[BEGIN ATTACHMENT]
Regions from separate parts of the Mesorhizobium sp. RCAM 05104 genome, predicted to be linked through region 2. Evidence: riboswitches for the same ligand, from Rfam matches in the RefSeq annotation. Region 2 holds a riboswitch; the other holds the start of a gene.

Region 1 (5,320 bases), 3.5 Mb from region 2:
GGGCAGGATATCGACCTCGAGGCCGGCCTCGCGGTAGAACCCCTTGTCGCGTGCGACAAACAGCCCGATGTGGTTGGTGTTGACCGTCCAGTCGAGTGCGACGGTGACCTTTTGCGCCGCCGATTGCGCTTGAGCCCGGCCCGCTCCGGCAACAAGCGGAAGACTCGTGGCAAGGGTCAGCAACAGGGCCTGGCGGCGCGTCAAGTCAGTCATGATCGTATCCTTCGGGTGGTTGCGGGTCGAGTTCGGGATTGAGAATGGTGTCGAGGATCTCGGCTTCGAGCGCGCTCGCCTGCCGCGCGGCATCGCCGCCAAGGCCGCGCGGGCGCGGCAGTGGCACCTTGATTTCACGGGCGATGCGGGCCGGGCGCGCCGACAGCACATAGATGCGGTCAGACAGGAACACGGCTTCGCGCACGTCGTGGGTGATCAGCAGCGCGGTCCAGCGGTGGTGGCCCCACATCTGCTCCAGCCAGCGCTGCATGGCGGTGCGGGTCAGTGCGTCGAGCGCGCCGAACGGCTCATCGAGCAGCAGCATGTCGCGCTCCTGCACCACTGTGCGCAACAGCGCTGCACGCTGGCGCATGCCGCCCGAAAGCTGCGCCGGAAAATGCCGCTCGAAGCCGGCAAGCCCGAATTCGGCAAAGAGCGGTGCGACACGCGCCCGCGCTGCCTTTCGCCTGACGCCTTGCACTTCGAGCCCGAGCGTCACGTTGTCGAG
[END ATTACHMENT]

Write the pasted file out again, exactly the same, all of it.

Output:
Regions from separate parts of the Mesorhizobium sp. RCAM 05104 genome, predicted to be linked through region 2. Evidence: riboswitches for the same ligand, from Rfam matches in the RefSeq annotation. Region 2 holds a riboswitch; the other holds the start of a gene.

Region 1 (5,320 bases), 3.5 Mb from region 2:
GGGCAGGATATCGACCTCGAGGCCGGCCTCGCGGTAGAACCCCTTGTCGCGTGCGACAAACAGCCCGATGTGGTTGGTGTTGACCGTCCAGTCGAGTGCGACGGTGACCTTTTGCGCCGCCGATTGCGCTTGAGCCCGGCCCGCTCCGGCAACAAGCGGAAGACTCGTGGCAAGGGTCAGCAACAGGGCCTGGCGGCGCGTCAAGTCAGTCATGATCGTATCCTTCGGGTGGTTGCGGGTCGAGTTCGGGATTGAGAATGGTGTCGAGGATCTCGGCTTCGAGCGCGCTCGCCTGCCGCGCGGCATCGCCGCCAAGGCCGCGCGGGCGCGGCAGTGGCACCTTGATTTCACGGGCGATGCGGGCCGGGCGCGCCGACAGCACATAGATGCGGTCAGACAGGAACACGGCTTCGCGCACGTCGTGGGTGATCAGCAGCGCGGTCCAGCGGTGGTGGCCCCACATCTGCTCCAGCCAGCGCTGCATGGCGGTGCGGGTCAGTGCGTCGAGCGCGCCGAACGGCTCATCGAGCAGCAGCATGTCGCGCTCCTGCACCACTGTGCGCAACAGCGCTGCACGCTGGCGCATGCCGCCCGAAAGCTGCGCCGGAAAATGCCGCTCGAAGCCGGCAAGCCCGAATTCGGCAAAGAGCGGTGCGACACGCGCCCGCGCTGCCTTTCGCCTGACGCCTTGCACTTCGAGCCCGAGCGTCACGTTGTCGAG